The Disaster Artist

This whole ironic, a film that’s so-bad-it’s-good thing doesn’t appeal to me. However, I made an exception with The Room, and I’m glad I did—it’s fascinating in its otherworldliness. The Room has had so much coverage elsewhere I won’t go into detail about it, I’ll just say that its writer-director-producer-star Tommy Wiseau is…a force of nature.

Co-written by Greg Sestero and Tom Bissell, the book The Disaster Artist is about Sestero’s time filming The Room and his attempts to become a Hollywood star.

NGAF: in filming The Room, all Wiseau cared about was getting the film finished. He openly fired and criticised cast and crew if they didn’t adhere to his vision. That most who worked on the film despised him, and that the end result is a train-wreck, doesn’t take away from the fact that he achieved his goal.

Wiseau is a wealthy man. Some would say that money, not focus, was the key to The Room being made (the film reportedly cost $6 million, a good chunk of that presumably being from Wiseau’s coffers). The source of his money has never been confirmed, but I can’t help but think that his not giving a fuck attitude would help him amass such a fortune.

Wiseau doesn’t come over as completely bulletproof in The Disaster Artist. Yes, he’s heartless with the cast and crew of The Room, but he gets jealous of Sestero’s success, is concerned about his appearance, of trying to seem older than he is. There’s a sympathetic side of him—one he seems to try but fail to expose in The Room—that comes across in the book.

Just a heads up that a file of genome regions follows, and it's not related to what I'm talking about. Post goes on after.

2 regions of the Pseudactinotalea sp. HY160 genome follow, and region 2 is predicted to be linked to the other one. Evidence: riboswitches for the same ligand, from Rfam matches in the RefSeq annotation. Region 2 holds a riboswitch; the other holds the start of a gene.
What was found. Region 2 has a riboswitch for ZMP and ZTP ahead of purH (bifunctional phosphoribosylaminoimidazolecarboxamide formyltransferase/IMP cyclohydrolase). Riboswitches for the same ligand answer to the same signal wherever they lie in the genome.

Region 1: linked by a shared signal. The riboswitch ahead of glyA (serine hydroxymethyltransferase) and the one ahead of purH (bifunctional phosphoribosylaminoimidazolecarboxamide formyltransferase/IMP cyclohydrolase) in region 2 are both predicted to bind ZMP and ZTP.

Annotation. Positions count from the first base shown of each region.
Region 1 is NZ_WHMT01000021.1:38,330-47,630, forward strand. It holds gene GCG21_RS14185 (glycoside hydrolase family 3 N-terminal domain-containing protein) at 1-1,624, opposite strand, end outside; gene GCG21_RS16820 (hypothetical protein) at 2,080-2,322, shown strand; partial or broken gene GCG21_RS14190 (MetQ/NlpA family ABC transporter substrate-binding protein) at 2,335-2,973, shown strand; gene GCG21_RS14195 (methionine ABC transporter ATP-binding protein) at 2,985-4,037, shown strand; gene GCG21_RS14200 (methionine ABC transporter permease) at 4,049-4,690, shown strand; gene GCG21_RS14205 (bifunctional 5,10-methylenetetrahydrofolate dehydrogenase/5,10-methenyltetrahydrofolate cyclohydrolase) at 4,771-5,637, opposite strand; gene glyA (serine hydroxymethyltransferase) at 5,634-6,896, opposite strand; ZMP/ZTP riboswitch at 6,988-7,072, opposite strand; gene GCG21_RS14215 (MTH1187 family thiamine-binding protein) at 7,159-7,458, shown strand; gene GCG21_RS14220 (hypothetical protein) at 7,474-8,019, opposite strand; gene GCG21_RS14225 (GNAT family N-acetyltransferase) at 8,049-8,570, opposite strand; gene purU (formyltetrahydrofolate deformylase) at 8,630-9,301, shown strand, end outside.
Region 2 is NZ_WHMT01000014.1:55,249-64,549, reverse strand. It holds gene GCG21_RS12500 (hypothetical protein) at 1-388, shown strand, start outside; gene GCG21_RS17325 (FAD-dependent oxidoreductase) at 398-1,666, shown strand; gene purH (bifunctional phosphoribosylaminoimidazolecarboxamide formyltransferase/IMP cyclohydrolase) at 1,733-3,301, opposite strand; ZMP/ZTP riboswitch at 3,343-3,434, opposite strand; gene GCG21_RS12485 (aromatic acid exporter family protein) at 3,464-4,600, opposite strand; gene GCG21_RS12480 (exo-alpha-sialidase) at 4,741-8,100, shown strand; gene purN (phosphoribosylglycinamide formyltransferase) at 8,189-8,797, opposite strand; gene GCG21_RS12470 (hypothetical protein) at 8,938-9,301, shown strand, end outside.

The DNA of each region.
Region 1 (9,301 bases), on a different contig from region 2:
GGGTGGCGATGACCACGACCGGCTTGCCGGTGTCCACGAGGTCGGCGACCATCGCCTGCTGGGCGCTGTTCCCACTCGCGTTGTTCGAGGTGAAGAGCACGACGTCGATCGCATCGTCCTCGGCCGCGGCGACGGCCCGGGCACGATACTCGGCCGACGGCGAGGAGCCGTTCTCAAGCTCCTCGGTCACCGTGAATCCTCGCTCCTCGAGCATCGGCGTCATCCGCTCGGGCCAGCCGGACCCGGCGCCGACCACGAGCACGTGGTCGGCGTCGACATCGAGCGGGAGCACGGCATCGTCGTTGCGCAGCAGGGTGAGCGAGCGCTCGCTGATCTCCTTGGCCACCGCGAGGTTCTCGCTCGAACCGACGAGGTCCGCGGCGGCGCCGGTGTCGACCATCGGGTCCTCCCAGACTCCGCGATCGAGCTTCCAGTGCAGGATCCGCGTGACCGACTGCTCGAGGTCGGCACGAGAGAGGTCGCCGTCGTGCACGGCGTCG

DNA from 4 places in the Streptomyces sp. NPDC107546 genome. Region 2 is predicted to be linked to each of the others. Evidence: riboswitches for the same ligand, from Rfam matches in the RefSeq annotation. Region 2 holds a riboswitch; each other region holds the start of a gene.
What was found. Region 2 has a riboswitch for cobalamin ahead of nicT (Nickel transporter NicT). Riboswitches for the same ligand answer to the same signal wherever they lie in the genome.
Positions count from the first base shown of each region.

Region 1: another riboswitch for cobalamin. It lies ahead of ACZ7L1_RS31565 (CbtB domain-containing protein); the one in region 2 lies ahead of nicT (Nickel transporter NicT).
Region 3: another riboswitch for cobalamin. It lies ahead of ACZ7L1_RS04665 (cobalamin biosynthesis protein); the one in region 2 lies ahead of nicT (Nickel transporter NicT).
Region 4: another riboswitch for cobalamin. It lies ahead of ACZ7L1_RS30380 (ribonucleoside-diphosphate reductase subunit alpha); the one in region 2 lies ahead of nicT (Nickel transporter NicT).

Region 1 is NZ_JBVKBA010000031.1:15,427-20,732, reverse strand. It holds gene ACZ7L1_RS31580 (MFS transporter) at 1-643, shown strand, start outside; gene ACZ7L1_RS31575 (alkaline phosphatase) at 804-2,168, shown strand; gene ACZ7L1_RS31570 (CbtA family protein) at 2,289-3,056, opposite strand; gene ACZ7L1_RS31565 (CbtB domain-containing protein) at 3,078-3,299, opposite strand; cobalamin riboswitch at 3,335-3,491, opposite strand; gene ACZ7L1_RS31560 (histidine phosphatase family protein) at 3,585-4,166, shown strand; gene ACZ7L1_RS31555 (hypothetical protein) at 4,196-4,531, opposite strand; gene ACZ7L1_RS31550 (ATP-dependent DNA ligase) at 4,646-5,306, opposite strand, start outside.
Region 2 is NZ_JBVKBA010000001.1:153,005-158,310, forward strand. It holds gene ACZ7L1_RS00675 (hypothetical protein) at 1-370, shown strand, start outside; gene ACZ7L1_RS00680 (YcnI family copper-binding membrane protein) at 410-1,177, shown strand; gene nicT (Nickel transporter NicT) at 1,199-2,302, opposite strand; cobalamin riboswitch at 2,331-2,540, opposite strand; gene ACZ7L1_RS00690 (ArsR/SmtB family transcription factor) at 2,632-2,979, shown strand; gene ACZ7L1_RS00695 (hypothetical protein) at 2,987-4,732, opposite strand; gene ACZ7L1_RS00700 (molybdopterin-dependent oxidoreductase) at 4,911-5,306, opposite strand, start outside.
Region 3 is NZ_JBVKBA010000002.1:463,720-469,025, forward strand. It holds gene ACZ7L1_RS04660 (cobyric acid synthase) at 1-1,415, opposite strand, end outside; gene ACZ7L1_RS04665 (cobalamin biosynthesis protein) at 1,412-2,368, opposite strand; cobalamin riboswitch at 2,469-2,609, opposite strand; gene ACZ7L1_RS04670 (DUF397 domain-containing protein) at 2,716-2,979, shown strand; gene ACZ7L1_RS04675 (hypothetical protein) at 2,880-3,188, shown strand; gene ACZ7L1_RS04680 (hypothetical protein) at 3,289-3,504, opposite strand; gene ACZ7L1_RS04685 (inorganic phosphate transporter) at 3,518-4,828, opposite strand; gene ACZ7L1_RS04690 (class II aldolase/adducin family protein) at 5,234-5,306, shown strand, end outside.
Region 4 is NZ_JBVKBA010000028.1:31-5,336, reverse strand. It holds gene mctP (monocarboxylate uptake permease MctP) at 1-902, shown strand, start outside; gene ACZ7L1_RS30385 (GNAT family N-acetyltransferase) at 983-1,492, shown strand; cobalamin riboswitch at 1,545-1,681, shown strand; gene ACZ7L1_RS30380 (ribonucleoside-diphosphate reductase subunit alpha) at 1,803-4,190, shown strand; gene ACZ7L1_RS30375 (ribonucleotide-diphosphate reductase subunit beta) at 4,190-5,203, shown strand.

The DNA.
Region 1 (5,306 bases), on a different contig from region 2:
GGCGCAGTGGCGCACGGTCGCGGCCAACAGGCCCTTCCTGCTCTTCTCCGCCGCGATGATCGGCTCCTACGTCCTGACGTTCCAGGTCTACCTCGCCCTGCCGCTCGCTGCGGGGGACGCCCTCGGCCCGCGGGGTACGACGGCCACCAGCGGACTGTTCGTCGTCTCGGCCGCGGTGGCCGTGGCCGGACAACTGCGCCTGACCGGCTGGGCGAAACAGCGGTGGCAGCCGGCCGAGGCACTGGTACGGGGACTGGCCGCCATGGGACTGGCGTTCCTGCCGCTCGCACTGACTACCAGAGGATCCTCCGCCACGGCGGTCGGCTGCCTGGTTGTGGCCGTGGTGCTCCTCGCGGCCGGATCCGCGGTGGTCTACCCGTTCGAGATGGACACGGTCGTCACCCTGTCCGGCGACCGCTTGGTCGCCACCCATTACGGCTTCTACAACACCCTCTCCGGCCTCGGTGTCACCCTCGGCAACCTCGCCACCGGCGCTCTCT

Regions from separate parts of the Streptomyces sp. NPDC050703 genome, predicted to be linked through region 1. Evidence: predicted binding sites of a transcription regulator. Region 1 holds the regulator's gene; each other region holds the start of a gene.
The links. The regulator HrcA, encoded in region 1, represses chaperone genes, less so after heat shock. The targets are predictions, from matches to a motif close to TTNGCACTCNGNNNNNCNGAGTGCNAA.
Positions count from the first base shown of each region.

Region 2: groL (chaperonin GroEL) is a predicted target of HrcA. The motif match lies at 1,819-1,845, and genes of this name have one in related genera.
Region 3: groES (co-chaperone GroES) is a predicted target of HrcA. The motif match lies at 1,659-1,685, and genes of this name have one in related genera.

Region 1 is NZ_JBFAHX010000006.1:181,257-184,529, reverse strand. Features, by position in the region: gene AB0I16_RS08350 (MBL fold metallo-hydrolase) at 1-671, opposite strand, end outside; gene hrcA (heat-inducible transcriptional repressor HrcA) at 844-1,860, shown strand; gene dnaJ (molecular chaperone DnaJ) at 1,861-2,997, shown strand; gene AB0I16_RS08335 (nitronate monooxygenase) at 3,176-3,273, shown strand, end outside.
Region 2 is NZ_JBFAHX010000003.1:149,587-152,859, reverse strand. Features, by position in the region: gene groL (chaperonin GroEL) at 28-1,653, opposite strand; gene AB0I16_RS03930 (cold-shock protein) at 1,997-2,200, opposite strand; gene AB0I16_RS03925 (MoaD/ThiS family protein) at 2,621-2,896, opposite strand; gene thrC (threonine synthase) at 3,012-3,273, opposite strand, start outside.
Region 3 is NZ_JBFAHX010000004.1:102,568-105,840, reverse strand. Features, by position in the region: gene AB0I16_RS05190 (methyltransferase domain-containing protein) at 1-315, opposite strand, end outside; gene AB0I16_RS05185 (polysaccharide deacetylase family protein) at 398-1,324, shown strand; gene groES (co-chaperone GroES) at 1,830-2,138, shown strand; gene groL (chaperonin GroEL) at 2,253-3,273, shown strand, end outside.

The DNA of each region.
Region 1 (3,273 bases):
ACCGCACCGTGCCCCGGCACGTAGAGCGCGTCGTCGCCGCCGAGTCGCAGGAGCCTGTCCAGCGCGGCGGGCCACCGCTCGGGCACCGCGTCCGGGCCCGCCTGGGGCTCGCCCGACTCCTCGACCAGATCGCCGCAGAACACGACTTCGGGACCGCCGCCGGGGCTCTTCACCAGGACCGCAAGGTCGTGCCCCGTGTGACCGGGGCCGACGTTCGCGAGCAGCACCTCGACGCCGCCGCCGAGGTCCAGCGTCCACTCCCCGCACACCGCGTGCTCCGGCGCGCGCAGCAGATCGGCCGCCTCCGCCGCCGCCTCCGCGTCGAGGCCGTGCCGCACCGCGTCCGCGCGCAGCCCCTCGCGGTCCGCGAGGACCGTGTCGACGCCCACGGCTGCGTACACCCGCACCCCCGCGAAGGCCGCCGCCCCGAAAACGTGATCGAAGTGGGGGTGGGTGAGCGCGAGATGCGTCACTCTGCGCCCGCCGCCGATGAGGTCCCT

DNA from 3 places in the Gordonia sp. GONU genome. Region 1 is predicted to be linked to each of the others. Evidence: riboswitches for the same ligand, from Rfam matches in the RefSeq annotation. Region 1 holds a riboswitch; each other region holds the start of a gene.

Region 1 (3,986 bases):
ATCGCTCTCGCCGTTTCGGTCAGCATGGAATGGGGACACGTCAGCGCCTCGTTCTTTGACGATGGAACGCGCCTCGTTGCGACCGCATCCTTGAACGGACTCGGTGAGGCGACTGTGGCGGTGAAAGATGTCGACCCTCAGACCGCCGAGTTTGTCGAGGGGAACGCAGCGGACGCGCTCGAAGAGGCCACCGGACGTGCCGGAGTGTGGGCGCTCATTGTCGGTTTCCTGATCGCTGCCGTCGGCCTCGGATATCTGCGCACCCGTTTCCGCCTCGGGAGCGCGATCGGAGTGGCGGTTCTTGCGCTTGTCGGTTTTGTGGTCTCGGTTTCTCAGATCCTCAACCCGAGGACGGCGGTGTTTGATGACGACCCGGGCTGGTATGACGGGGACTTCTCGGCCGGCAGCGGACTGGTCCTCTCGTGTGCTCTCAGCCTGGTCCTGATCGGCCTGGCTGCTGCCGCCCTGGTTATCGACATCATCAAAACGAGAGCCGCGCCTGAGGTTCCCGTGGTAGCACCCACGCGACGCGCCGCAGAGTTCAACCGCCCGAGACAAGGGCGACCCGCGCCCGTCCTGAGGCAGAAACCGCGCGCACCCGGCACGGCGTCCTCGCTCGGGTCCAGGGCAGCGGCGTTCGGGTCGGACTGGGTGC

You can see Bissell’s fingerprints on the book—the alternating chronology, turns of phrase like “biblical significance” and “the compressed density of experimental prose”—yet it doesn’t read like purely his work. Bissell maintains that Sestero didn’t just tell his story for Bissell to write up, and that seems proven in the writing.

Would you rather:

a) Have your vision brought to life, but for you and it to be loudly mocked? Or
b) Never have you vision actualised?

I like to think I’d prefer the former, that knowing I’d achieved my goal would be worth the criticism and public humiliation. But I don’t know if I’m that strong a person; maybe I’d prefer failure to embarrassment.

Youth: In the book Sestero is young and carefree enough to take chances, like trying to break into Hollywood and to befriend this weird, older, vampire-looking dude (and move into his flat, and go on road trips with him). Wiseau repeatedly tries to recapture his own youth, often through his friendship with Sestero.


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